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June 5, 2018

St. Luke's voluntarily suspends renowned heart transplant program

Daily Briefing

    Baylor St. Luke's Medical Center on Friday announced it has voluntarily suspended its heart transplant program for 14 days.

    Here are 5 key tactics to attract and retain transplant patients

    The decision follows deaths of two heart transplant patients in recent weeks, as well as a news investigation that was critical of the renowned heart program. St. Luke's is where famed surgeon Denton Cooley in the 1960s completed one of the first heart transplants. At St. Luke's, O.H. Frazier—Cooley's protégé— has sought to develop a total mechanical replacement for the human heart.

    In announcing the voluntary suspension, Doug Lawson, CEO of Catholic Health Initiatives Texas Division, which owns St. Luke's, said, "The hospital will use the time to complete a medical review of two recent mortalities in the heart transplant program, while continuing its clinical assessment of the program and recruitment of additional surgical and clinical expertise."

    According to a new report from ProPublica's Charles Ornstein and the Houston Chronicle's Mike Hixenbaugh, surgeon Masahiro Ono left St. Luke's for a different job last week.

    News report findings

    ProPublica and the Houston Chronicle in a series over the past few weeks reported that St. Luke's heart transplant program completed "an outsized number of transplants" that resulted in deaths in recent years and had several leading physicians depart. In addition, colleagues voiced concerns to hospital leaders about the program's direction under Jeffrey Morgan, who took over as surgical director in 2016, Ornstein and Hixenbaugh report.

    Officials with St. Luke's and Baylor College of Medicine had defended the program, according to Ornstein and Hixenbaugh. Officials said the program under Morgan's leadership had boosted its one-year survival rate to 94% in 2016 and 2017. The program's one-year survival rate was 85% among patients who received a transplant between mid-2014 and the end of 2016, versus a national rate of 91.4%, according to the investigation.

    However, out of nine patients who had heart transplants at St. Luke's this year, at least three have died, according to interviews with patients' family members, information provided by the hospital, and United Network for Organ Sharing data, Ornstein and Hixenbaugh report.

    James "Lee" Lewis, age 52, received a heart transplant Jan. 2 and died about three months later after experiencing several complications. Operating room equipment didn't work properly at a critical point in the surgery, and the donor heart failed, Ornstein and Hixenbaugh report.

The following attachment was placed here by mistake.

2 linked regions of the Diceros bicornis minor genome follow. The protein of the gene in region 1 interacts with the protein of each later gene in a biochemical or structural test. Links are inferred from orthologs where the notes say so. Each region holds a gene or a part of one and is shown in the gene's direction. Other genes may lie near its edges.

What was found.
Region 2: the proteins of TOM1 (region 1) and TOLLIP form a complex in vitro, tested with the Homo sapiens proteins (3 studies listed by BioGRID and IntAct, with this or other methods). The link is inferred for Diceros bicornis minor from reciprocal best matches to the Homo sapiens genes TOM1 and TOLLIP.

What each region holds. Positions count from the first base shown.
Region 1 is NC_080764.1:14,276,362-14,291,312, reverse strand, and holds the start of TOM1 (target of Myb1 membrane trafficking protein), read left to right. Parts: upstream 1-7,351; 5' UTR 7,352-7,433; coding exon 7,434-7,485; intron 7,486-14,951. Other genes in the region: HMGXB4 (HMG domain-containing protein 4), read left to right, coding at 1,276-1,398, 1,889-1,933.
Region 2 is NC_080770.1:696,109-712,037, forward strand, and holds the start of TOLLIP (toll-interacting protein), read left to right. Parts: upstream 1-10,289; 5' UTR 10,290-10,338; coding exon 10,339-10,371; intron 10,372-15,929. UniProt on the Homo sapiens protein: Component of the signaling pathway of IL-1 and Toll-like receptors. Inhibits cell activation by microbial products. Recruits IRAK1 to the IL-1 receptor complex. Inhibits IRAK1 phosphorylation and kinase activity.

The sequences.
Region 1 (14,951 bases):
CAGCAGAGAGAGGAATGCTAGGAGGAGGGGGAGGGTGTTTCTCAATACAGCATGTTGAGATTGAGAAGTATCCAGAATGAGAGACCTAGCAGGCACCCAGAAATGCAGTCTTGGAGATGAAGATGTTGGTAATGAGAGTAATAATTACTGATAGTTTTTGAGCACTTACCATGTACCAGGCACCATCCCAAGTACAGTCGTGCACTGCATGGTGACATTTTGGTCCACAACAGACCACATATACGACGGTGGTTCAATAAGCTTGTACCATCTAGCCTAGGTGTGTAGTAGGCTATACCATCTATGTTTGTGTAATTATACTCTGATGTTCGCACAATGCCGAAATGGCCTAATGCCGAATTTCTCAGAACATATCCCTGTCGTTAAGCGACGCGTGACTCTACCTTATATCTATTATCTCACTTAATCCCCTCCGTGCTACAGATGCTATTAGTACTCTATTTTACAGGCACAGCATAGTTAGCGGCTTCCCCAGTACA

Robert Barron, 67, received a heart transplant on Feb. 27, according to his son. While the transplant appeared successful initially, the donor heart stopped twice, and Barron was left in critical condition. Although Barron made some recovery, he suffered additional complications, and his family decided to withdraw care last month.

    Hospitals officials confirmed at least one other patient died in recent weeks. The patient's identity has not been released.

    An installment in Ornstein and Hixenbaugh's series also looked critically at Frazier.

    Baylor St. Luke's CEO Gay Nord in a message to employees when the news investigation was first published said, "We continue to express strong confidence in our internationally recognized heart-transplant program, despite this morning’s media criticism that we believe … in some cases is inaccurate, incomplete, and does not represent our quality of care or our expertise in this specialized field of heart transplant." However, neither Nord nor the hospital has sought a correction.

    Voluntary suspension details

    During the suspension, St. Luke's will not accept donor hearts for transplant. The suspension does not affect other heart failure procedures. St. Luke's said it will continue to complete heart pump implants. Other transplant programs will not be affected by the decision, the hospital said in a statement. 

    According to Lawson, St. Luke's board of directors has convened a special committee to assess the program. In a written statement, Lawson noted, "Although extensive reviews are conducted on each unsuccessful transplant, the recent patient outcomes deserve an in-depth review before we move forward with the program." He added, "Our prayers are with the families, as well as all those on the waiting list.”

    Further, officials said St. Luke's during the suspension will continue recruiting surgeons "to strengthen the program" (Ornstein/Hixenbaugh, ProPublica/Houston Chronicle, 6/1; Ornstein/Hixenbaugh, ProPublica/Houston Chronicle, 5/24; Pulsinelli, Houston Business Journal, 6/1; Rosenblatt/Associated Press, "NBC News," 6/2).

    Here are 5 key tactics to attract and retain transplant patients

    Download this briefing to learn how to expand the pipeline of potential transplant patients and engage them across the care pathway.

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